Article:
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Critics Point to 'Terror Gap' in Gun-Control Laws

 

New details about the case of accused Fort Hood shooter Nidal Malik Hasan is refocusing attention on what critics call a glaring "terror gap" in federal firearms laws that has allowed hundreds of suspected terrorists to purchase weapons in recent years.

A General Accounting Office study last summer found 963 instances in which individuals on the FBI's terrorist watch lists sought to purchase guns between February 2004 and February 2009.

In 90 percent of those cases, or 865 times, the terror suspect was permitted to buy the gun because. under the rules governing a federally mandated background check, they did not fall within a number of prohibited categories, such as being a convicted felon, an illegal immigrant, or a fugitive from justice.

The Hasan case is bringing a new focus on those figures—and what they say about federal firearms laws. Senior federal investigators have declined to say whether Hasan, the suspect in the Fort Hood shooting, was ever on the FBI's terror watch list, but all indications so far are that he probably wasn't.

Still, officials have confirmed that the bureau conducted "an assessment" of Hasan earlier this year after discovering that he had between 10 and 20 e-mail communications with Anwar al-Awlaki, a radical imam now living in Yemen who had been vigorously investigated by the bureau for years because of his association with two of the 9/11 hijackers.

But even while an FBI-led Joint Terrorism Task Force was reviewing Hasan and his activities to determine if he might pose a threat, the bureau's counterterrorism officials were never informed about another arguably relevant piece of information that had popped up in a separate FBI computer database last summer: on August 1, Hasan had bought a high-powered semiautomatic FN 5.7 handgun.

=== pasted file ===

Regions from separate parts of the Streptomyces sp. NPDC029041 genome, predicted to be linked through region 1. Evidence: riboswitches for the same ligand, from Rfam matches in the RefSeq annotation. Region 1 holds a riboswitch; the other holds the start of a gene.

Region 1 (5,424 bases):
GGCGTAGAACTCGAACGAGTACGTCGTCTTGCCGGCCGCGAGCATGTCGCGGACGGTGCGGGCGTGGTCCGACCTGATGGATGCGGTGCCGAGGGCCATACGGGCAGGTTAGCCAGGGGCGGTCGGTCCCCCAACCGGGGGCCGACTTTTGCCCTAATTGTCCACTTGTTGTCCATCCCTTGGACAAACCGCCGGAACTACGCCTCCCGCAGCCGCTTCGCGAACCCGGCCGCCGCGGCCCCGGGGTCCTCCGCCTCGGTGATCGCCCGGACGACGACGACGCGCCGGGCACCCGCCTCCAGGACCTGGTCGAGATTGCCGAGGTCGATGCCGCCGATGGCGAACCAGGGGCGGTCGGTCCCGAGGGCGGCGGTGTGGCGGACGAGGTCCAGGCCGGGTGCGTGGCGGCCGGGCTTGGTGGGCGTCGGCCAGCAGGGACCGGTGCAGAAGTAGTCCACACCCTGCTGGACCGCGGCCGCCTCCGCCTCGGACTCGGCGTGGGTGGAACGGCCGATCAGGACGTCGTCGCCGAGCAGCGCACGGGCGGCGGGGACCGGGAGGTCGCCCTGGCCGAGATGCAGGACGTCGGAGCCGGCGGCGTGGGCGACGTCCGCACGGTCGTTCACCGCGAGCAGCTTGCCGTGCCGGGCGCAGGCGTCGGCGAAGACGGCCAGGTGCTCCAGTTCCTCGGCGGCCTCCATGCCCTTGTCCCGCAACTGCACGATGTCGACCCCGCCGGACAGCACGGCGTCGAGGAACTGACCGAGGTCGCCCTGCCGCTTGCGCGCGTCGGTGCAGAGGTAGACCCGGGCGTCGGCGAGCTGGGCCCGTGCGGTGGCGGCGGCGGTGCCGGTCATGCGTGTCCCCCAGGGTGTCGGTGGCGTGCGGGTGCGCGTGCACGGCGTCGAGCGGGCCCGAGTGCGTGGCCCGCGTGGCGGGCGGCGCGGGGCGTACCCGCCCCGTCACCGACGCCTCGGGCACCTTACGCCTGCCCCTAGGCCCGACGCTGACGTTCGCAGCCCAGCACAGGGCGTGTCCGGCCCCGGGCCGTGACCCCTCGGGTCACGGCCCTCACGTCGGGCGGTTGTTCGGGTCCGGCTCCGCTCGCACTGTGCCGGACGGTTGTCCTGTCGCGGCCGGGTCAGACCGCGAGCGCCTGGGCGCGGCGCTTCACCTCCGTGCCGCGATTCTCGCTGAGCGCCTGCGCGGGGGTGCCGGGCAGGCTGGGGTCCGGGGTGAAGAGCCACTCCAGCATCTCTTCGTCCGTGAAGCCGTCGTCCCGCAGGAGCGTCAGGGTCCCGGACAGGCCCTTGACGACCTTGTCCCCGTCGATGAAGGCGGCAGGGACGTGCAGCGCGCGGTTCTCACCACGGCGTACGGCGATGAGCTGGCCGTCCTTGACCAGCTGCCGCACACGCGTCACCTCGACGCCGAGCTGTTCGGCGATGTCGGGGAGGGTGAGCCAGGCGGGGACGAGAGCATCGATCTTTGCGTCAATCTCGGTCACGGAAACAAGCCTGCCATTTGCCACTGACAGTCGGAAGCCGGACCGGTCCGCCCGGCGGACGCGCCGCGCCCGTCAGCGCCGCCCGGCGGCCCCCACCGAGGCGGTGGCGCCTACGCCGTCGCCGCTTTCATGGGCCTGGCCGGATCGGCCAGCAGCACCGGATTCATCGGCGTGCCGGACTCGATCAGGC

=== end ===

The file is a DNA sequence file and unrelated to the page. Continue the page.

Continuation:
(It turns out that Hasan in 1996 also had gotten a "concealed" gun permit in Virginia that would haven been transferable to Texas. When he submitted his Virginia application, he submitted a certificate showing he had taken an NRA gun-safety course.)

Not only was the information about Hasan's August 2009 handgun purchase not shared with the Joint Terrorism Task Force that was monitoring Hasan's communications with Awlaki, the records would have been immediately destroyed under a provision known as the Tiahrt Amendment.

Named for Rep. Todd Tiahrt, a Kansas Republican and a staunch backer of gun ownership, the amendment requires the Justice Department to destroy all records of a gun purchase within 24 hours after the buyer's purchase once it has been approved by a computerized background check run by the FBI's National Instant Check System.

"This shows the huge gap" in federal firearms laws, said Kristen Rand, legislative director for the Violence Policy Center, a group that has campaigned for tighter restrictions on gun purchases. "He's buying a gun that is known as a cop killer and which is used by Mexican drug cartels. That should have set off alarm bells."

For the past several years, gun-control groups have pushed legislation, sponsored by Democratic Sen. Frank Lautenberg of New Jersey and Democratic Rep. Carolyn McCarthy of New York, that would deny gun purchases to individuals on the FBI's terrorist watch list. The argument of Lautenberg and others is that if somebody is deemed too dangerous or suspicious to board an airplane, they shouldn't be permitted to buy a weapon. Lautenberg's bill would go even further, permitting the attorney general to use his or her discretionary authority to deny a gun to anybody "suspected" of providing "aid" or "material support" to terrorism.

But the provision has run into resistance from the NRA—and gone nowhere in Congress. Paul Helmke, president of the Brady Campaign to Prevent Gun Violence, says it is the NRA and its friends in Congress such as Tiahrt, that restrict basic information sharing among federal agencies about gun purchases. "It's the paranoia of the gun lobby," he said. "They don't want anybody sharing any information about who is buying guns."

But NRA spokesman Andrew Arulanandam said there's nothing about the Hasan case so far that argues for changing any laws or federal procedures. "We believe there's no reason for any government agency to keep records on any law-abiding citizen who buys a gun," he said.

Grief After a Rampage: See NEWSWEEK's photo gallery of the tragedy at Fort Hood.

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